After what seemed like a good chunk of the night I felt something cold and soothing wash over my throbbing wounds.
“Don’t use all of it!” Smithson said.
The other rider dumped a few more drops on my skin. “If I don’t use enough his wounds will become corrupt and he’ll die.”
“Should we even care if he lives?”
“He rescued a Magus, and he built many of the arms we use. Is that not enough for us to thank him?”
“He stole Jorgen’s mount, he’s unworthy to bond. He isn’t one of us.”
“So he should have stayed and died on the ground, why because he was born with a body too large to be an ideal Rider?”
The junior flier didn’t answer.
“The Magus did what was right bonding the craftsman to Windrider. Jorgen was dead, their bond broken.”
“But that’s not how it’s supposed to be done!”
“Well it’s not supposed to be done in the middle of a burning camp while being shot at either.”
The other rider didn’t say anything else, he moved toward where the three birds were huddled on the ground.
The stick I had been trying to gnaw through didn’t taste too bad; it must have been maple. I spat it out and let out the breath I had been holding for too long.
“Oh sorry I didn’t know you were still awake. Most men pass out from such pain.”
“I wanted to.” I said as I tried to get up.
“Don’t move I’m still working on you.”
“What? But I don’t feel anything.”
“I poured most of our healing draughts into your wounds.”
“Why didn’t you do that earlier?” I tried to sound angry but it came out rather pitiful.
I felt a slight tug as he worked the needle. “Sorry Victor, but I couldn’t start accelerating your healing with the metal still in your skin. I’m not even sure I got it all out. I’m no surgerist just a field healer but I’ve seen my share of young men get these iron frags in their skin.”
When he finished and dressed the wound he helped me over to his mount. He made a couple clicks with his tongue and the bird lifted its wing. Revealing the sleeping Magus, she stirred slightly at the breeze but didn’t wake.
I hesitated, “It wouldn’t be proper…”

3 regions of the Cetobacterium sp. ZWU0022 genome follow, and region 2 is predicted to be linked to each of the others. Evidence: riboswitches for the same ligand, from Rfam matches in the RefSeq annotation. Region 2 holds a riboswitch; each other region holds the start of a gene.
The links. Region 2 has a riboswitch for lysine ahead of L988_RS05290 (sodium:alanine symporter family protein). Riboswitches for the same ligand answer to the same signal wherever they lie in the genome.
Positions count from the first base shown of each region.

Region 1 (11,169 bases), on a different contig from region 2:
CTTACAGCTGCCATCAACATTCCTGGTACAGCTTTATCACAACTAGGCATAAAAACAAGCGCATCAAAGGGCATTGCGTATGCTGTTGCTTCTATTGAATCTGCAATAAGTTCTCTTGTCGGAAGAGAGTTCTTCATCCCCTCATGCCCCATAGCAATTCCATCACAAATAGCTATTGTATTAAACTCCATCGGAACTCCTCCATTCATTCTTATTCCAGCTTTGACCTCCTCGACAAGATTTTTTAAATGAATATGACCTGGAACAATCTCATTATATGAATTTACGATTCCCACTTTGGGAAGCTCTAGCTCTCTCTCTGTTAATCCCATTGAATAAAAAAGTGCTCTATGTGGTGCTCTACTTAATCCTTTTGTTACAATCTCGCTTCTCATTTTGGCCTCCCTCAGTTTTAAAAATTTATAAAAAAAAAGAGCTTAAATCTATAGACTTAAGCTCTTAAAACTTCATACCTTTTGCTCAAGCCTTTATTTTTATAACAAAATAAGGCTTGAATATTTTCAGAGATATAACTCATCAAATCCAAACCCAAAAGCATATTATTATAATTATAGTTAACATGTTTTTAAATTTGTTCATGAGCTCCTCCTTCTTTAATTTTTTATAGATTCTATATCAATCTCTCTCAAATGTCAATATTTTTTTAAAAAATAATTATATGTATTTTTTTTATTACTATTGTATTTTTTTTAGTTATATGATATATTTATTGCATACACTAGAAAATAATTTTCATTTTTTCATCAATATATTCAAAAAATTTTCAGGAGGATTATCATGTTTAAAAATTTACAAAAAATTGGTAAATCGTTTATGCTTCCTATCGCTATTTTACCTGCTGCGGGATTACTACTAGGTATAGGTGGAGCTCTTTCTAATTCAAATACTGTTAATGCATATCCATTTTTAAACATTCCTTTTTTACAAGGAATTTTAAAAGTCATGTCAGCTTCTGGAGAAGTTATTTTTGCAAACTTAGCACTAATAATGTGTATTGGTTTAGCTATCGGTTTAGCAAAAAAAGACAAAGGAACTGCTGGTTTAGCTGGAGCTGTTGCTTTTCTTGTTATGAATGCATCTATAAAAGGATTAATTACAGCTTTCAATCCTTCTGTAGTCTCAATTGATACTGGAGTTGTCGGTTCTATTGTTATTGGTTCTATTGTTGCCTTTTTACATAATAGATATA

“What are you worrying about?”
“Lying next to her isn’t right.”
“Do you see a hostel or tent anywhere near here?”
“And I gather you’re very tired from nearly getting killed, and you’re an honorable man, you’re not going to do anything disrespectful right?”
“Yes… err no. I mean. What’s wrong with Windrider? Can’t I sleep under his wing?”
The Rider shook his head. “No, his wing was struck by a ball. I’ll have to bind some of his feathers together to keep him flight worthy. Get some rest.”
I lied down next to Carolyn. The large bird dropped his wing and feathers tried to smother us. I put my arm gingerly around the woman and tried to fall asleep. Despite being weak and exhausted my mind was running so fast I found answers more important than sleep.
How did our high altitude scouts not see the amassing of such a big force of Skaji with their telescopes? Had any of my workshop friends make it out alive? What was the Skaji’s next move? Would they find us here and drop bombs on our heads?
Eventually after I realized I couldn’t figure out any of the answers that night I let my eyes close and I listened to Carolyn’s breathing. It felt strange to be lying next to her under a Raptor up high on a mountain.
That night I had strange dreams. Some of them involved flying, falling and the like. But one involved me catching a large bovine and ripping meat from its throat. It felt natural, like I had done it my whole life.
At some point during the night I realized I was sharing dreams with Windrider. He was aware of me, and I of him. It was odd but somehow comforting.
I felt the weight of a man on my back; the world was full of noise, cannons, rifles, and the crackling of the burning camp. As I flew darting through the chaos I felt the weight on my back disappear. I tucked my wings and dove trying to catch my Rider. I was too late, he struck the ground. I landed next to him and saw the blood covering his leathers. My rider had been killed. My heart filled with grief and shock as the bond that joined us broke leaving half of it empty. I had been with Jorgen for a long time; he rode on my back every day, training for the time we would fight the flying snakes together.
I turned and saw myself holding Carolyn. It was strange to see myself through Windrider’s eyes. I felt the bond being forged between us. Somehow I knew that even though he was grieving for his former rider he accepted me as his bonded man.
After what seemed like an appallingly short time later I awoke to a soft voice calling my name.
“Victor. Morning Victor. Wake up.”
I blinked the sleep from my eyes and managed a classy, “Huh… wha?” My eyes focused and met Carolyn’s, deep azure eyes lit in the gentle predawn light filtered through feathers.
“Morning.” My shoulder felt like someone had taken out their frustrations on it with a hammer.
“I think I should let you know. I don’t normally lay with men the same night I meet them.”
I closed my eyes, “Sorry, I…”
“Don’t be sorry Victor, but I do have something to ask.”
“Could you take your hand off my chest.”
Ice ran through my veins. I looked down; during the night my hand had somehow found its way through an opening in her purple robes. “I… uhh…” said as I pulled my hand away like I had just been bitten. “Sorry I don’t know how…”
She laughed a cute laugh that made me feel worse. “You’re blushing.”
I could feel my face flushing with color, “I am sorry Magus Carolyn.”
“Like I told you last night, I’m not one for fancy titles.”
A muffled voice from outside our feathery cocoon said, “Well it sounds like you two are feeling better.” He clicked his tounge and Strongbeak lifted his wing.
“Good morning.” Bowen said. “Dawn will be here soon. I’d like to be in the air before the sun comes up.”